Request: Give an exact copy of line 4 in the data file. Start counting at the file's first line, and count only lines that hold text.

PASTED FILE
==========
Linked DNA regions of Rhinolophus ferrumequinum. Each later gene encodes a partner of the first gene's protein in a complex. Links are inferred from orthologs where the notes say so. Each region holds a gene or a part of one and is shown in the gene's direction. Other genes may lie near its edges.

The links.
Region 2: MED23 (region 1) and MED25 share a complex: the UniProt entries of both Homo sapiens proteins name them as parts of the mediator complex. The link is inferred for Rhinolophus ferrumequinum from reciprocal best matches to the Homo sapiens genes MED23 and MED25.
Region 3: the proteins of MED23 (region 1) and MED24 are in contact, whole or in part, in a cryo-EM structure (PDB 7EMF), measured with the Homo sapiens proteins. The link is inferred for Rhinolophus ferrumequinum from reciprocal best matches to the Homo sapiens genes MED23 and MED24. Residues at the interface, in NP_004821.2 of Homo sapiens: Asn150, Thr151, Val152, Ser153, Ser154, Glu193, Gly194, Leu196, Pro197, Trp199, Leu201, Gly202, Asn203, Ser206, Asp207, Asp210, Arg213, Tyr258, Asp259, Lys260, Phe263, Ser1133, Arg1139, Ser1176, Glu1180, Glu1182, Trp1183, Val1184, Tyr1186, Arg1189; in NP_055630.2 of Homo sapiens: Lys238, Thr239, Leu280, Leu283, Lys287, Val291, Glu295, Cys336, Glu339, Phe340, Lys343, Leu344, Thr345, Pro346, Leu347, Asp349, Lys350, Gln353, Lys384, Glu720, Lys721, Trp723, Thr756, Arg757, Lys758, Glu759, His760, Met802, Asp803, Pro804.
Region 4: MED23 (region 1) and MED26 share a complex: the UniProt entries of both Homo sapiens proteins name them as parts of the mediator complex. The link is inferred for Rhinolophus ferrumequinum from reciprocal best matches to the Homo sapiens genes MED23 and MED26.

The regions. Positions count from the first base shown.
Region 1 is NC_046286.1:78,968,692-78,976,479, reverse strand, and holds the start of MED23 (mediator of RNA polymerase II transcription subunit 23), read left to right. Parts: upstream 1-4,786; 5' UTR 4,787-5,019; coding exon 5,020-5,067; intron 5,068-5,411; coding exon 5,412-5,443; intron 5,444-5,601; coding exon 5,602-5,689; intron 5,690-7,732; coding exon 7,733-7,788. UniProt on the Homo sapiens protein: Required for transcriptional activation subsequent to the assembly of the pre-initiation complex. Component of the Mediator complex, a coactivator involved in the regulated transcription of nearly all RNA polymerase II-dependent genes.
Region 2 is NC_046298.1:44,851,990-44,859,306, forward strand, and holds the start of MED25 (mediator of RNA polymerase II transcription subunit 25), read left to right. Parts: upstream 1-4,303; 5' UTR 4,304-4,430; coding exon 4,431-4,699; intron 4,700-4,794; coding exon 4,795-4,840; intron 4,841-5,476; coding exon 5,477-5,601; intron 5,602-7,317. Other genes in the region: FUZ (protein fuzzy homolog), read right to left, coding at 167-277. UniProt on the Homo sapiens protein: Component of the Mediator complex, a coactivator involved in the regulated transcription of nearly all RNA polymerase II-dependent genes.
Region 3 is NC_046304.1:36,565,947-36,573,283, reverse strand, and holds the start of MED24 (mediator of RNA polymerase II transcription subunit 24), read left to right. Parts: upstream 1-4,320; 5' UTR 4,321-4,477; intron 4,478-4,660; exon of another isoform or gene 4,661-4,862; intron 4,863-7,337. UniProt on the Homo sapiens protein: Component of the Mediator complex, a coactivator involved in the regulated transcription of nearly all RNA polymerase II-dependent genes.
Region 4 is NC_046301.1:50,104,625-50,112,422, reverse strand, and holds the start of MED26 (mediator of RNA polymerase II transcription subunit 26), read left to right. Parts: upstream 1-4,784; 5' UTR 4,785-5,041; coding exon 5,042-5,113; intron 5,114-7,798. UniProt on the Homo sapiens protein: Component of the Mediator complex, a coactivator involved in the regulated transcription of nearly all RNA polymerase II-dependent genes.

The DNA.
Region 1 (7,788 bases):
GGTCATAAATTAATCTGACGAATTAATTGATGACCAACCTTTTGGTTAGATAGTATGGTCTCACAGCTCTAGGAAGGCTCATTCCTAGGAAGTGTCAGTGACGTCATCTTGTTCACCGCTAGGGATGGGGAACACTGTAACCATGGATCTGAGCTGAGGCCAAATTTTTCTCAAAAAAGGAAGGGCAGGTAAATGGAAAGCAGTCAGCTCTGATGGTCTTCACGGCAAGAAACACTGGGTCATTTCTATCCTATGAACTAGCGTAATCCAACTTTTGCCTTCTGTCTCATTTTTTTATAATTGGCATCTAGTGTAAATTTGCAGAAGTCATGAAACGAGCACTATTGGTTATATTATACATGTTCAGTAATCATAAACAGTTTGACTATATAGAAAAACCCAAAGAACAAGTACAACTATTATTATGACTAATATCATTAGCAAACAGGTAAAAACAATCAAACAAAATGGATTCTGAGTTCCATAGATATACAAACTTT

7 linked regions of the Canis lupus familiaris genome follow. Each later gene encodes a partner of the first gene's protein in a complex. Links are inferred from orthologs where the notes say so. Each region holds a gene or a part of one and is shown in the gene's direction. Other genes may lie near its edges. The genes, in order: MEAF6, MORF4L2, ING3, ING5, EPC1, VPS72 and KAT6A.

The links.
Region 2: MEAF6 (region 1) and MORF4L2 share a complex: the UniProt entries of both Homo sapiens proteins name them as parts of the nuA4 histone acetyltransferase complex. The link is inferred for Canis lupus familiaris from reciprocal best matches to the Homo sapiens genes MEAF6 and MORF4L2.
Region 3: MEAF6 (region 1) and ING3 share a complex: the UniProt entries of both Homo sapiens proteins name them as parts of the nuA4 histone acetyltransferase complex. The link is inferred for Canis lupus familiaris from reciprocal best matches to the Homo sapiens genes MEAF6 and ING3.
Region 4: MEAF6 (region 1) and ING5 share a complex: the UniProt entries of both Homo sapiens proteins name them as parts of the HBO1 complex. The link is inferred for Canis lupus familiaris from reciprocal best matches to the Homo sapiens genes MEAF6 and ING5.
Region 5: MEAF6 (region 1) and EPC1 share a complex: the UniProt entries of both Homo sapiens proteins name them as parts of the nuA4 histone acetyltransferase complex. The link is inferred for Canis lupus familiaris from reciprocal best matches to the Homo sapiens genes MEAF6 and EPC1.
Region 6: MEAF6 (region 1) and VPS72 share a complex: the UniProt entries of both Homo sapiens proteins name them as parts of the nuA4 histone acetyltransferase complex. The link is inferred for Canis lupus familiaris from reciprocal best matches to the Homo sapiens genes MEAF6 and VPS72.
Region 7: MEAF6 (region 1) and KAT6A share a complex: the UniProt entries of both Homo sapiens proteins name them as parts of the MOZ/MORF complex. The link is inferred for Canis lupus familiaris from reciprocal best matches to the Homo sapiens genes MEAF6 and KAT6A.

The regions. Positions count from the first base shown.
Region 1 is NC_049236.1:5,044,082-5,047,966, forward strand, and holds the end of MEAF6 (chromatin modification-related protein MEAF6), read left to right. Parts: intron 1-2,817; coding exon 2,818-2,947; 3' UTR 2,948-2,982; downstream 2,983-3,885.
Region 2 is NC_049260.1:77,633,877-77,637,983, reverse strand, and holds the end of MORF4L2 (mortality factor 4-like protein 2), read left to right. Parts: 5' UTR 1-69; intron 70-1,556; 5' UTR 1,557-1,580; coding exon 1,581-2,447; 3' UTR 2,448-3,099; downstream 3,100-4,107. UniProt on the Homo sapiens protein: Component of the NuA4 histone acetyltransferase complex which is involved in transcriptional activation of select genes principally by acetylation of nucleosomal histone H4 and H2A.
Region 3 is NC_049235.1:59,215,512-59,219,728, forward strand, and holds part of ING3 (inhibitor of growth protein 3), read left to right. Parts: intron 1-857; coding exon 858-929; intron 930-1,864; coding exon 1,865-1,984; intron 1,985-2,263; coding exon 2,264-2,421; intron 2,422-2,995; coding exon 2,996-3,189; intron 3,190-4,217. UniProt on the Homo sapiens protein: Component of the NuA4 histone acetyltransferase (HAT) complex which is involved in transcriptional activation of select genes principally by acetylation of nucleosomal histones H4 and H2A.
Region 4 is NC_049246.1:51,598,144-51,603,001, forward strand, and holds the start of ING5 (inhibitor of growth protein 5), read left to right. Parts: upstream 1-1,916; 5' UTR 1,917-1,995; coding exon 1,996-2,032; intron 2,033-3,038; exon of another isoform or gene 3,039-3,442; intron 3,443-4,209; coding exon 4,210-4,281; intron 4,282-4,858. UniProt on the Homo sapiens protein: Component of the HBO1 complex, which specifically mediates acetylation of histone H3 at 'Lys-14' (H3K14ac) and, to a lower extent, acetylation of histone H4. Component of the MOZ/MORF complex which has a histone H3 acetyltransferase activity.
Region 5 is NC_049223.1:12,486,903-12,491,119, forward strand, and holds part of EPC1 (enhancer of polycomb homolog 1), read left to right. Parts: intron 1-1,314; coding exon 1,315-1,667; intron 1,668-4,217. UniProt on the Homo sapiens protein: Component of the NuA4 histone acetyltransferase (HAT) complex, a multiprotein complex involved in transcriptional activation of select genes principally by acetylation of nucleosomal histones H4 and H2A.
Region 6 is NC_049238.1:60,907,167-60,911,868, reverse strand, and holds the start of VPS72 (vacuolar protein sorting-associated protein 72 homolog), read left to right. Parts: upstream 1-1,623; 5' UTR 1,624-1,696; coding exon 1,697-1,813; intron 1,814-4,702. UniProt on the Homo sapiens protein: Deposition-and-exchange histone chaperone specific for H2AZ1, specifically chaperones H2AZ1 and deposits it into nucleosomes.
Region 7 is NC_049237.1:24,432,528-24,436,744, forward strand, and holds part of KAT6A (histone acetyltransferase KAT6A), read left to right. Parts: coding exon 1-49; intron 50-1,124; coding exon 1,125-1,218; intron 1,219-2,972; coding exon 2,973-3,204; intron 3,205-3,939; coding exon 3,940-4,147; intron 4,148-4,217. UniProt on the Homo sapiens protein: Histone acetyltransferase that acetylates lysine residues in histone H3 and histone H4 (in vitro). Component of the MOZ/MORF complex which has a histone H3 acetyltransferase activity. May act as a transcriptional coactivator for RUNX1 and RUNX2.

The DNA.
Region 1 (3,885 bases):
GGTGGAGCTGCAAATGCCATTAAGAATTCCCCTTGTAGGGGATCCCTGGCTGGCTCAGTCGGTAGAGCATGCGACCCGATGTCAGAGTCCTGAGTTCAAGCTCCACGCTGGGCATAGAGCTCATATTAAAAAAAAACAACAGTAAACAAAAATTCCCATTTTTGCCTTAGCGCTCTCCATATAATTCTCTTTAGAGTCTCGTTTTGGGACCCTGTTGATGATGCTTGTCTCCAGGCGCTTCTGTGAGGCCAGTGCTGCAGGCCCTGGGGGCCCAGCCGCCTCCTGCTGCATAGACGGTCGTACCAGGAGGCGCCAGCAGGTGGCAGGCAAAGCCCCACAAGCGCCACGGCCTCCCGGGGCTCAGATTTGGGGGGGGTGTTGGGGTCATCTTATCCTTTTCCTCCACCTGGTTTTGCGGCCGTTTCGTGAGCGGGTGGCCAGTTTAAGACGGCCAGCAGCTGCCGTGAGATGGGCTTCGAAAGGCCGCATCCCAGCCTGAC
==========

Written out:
Region 3: the proteins of MED23 (region 1) and MED24 are in contact, whole or in part, in a cryo-EM structure (PDB 7EMF), measured with the Homo sapiens proteins. The link is inferred for Rhinolophus ferrumequinum from reciprocal best matches to the Homo sapiens genes MED23 and MED24. Residues at the interface, in NP_004821.2 of Homo sapiens: Asn150, Thr151, Val152, Ser153, Ser154, Glu193, Gly194, Leu196, Pro197, Trp199, Leu201, Gly202, Asn203, Ser206, Asp207, Asp210, Arg213, Tyr258, Asp259, Lys260, Phe263, Ser1133, Arg1139, Ser1176, Glu1180, Glu1182, Trp1183, Val1184, Tyr1186, Arg1189; in NP_055630.2 of Homo sapiens: Lys238, Thr239, Leu280, Leu283, Lys287, Val291, Glu295, Cys336, Glu339, Phe340, Lys343, Leu344, Thr345, Pro346, Leu347, Asp349, Lys350, Gln353, Lys384, Glu720, Lys721, Trp723, Thr756, Arg757, Lys758, Glu759, His760, Met802, Asp803, Pro804.